Norma L Peterson’s The Presidencies of William Henry Harrison and John Tyler is a well written and elucidating view of the
dynamics, circumstances, and personalities of the tragically brief administration of the 9th President and the challengingly tumultuous administration of the 10th President of the United States.
Part of the American Presidency Series published by University Press of Kansas, Peterson’s book is a critical and comprehensive look at the Harrison’s election of 1840 and the subsequent assumption of the Presidency by the Vice-President and less a biographical look at either President. With Harrison becoming the first President to die in office, and the immediate assumption of the office by Tyler, a historical precedent was set that immediately sent shockwaves through the government and nation. (The Twenty-fifth Amendment, specifying the succession order upon the death of the President while in office, would not be passed until 1967.)
With the historical nature of the Harrison’s death, politics and personalities in the form of persons such as Clay, Calhoun, John Quincy Adams, and Webster reared its head and expected the temporary President to resign so that someone else, specifically Clay, would become the next President. When Tyler refused, he became the focus of an intense campaign to discredit him, forcing him from the Whig party, and limiting his ability to lead and govern as President.
Peterson chronicles the intrigue and numerous issues surrounding not just the President but the nation at home and abroad. Slavery and sectionalism with the annexation of Texas as a major issue dominated the home front while the most notable successes of Tyler’s administration, foreign policy, seems to disappear beneath the At every point Peterson notes, Tyler, who refused to be the Whig lackey in the White House, battled his opponents on numerous fronts.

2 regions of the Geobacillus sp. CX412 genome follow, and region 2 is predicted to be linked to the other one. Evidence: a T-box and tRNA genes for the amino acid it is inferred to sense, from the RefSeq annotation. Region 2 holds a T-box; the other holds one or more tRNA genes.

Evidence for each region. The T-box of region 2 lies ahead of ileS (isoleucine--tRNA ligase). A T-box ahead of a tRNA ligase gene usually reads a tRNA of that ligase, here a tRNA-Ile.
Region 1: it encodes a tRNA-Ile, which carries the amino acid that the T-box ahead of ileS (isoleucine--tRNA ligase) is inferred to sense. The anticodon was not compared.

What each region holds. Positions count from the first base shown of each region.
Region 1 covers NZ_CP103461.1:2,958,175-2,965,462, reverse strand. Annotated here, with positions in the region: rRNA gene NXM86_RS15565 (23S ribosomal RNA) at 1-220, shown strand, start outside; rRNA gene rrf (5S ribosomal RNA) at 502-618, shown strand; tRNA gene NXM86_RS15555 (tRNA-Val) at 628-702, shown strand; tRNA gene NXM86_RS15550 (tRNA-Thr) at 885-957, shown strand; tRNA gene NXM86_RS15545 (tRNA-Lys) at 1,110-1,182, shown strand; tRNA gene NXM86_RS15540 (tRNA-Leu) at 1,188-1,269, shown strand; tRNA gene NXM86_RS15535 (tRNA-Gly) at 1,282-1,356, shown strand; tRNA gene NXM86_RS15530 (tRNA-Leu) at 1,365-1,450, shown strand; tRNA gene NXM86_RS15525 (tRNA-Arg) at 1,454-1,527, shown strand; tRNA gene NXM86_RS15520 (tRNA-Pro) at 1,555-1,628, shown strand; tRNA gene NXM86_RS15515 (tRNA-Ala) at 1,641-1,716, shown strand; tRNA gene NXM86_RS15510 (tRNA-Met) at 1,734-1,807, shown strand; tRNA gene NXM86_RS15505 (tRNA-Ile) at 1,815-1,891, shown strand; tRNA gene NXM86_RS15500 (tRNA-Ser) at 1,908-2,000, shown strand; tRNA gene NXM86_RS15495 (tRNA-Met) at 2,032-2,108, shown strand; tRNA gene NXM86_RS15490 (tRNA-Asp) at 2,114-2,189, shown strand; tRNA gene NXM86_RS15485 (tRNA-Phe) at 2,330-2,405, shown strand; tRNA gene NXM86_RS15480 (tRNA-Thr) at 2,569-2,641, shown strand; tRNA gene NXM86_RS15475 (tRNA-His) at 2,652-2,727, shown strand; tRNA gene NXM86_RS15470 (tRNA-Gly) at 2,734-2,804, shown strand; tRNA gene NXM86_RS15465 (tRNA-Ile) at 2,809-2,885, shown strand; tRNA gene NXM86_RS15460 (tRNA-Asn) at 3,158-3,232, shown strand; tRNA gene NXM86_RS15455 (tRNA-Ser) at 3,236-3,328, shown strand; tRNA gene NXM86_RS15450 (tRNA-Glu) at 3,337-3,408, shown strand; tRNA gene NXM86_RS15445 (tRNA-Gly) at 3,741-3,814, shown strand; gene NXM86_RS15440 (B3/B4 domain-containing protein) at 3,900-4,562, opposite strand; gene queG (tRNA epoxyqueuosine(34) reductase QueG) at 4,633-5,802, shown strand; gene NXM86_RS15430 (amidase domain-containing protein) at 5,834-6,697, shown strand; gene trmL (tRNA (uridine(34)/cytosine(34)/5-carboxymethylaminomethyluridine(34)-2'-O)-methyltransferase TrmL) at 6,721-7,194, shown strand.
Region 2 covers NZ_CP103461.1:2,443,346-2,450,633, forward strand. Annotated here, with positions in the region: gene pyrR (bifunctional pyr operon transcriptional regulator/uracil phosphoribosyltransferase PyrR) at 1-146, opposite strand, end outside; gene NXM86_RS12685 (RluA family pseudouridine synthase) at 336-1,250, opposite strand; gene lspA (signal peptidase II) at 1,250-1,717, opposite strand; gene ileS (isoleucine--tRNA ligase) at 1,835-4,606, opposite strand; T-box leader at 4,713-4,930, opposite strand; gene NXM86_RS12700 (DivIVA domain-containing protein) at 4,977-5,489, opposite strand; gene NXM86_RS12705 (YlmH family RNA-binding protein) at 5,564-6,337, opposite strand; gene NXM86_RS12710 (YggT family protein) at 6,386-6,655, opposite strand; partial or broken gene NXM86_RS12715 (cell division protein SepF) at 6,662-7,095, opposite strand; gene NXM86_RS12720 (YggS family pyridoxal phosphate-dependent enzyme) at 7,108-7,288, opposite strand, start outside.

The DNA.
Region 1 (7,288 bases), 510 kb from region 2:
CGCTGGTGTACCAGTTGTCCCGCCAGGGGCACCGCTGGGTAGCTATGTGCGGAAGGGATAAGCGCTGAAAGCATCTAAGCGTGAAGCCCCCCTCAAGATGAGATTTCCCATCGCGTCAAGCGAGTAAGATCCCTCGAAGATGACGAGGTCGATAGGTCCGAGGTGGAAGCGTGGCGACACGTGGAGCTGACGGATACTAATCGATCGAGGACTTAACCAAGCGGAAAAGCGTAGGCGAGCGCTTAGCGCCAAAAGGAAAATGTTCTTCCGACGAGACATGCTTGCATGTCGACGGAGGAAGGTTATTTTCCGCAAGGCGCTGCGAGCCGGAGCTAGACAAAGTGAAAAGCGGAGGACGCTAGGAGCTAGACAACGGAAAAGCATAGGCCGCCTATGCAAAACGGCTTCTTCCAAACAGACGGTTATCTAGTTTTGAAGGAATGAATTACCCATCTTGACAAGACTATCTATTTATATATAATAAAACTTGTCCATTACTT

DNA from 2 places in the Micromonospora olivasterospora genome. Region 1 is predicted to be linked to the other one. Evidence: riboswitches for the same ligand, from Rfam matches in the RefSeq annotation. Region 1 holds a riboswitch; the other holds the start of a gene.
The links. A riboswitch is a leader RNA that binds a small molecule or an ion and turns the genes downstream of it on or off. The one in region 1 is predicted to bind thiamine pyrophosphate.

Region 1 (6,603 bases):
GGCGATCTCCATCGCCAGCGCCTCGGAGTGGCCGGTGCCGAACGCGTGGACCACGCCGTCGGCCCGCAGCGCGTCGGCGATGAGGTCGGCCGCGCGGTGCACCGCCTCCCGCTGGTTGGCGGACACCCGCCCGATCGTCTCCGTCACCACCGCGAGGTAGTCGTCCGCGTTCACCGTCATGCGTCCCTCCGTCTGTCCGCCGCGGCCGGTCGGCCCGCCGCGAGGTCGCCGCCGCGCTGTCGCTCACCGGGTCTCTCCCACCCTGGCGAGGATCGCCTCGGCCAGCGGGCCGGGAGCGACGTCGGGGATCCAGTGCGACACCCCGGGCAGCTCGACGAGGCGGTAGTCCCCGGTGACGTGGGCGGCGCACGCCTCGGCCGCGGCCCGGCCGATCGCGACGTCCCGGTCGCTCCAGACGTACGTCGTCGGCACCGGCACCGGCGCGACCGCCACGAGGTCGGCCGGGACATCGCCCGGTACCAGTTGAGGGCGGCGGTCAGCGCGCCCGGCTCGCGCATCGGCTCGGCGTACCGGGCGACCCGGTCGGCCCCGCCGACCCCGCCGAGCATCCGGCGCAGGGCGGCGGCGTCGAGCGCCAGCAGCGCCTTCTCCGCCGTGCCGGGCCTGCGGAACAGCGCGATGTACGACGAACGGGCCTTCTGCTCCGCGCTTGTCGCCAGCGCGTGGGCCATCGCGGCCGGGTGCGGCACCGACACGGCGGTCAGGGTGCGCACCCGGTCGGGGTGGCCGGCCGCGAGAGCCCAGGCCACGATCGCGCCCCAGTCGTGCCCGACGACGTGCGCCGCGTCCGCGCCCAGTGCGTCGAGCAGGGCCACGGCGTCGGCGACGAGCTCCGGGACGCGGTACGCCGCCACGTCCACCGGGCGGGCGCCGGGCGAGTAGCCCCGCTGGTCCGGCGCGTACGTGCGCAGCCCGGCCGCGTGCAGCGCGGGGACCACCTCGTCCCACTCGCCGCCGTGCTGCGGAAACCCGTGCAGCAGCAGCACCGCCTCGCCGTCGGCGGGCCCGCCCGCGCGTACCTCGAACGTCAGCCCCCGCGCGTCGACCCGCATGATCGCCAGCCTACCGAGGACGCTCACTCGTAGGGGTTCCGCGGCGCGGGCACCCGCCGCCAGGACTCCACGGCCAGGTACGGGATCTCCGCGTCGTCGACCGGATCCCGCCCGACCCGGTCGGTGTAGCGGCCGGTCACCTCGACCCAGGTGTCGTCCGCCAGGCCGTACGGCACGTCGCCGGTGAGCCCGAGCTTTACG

And while sympathetic at several turns to Tyler, she is able to demonstrate through her writing just how much the President disappeared in the background of his own administration especially in the final year and months of his administration. Scholarly without being dry; helpful without being pedantic; Professor Peterson’s work gave me pause to consider the impact of President Tyler on the development of the Presidency as it pertained to the succession issue and to the further development, just four years removed from Andrew Jackson, of a strong executive branch of government. Finally, if you think that politics back then was dry and gentlemanly, read this book! You will find that Washington 170 years ago was as tumultuous and contemptuous then as it is today!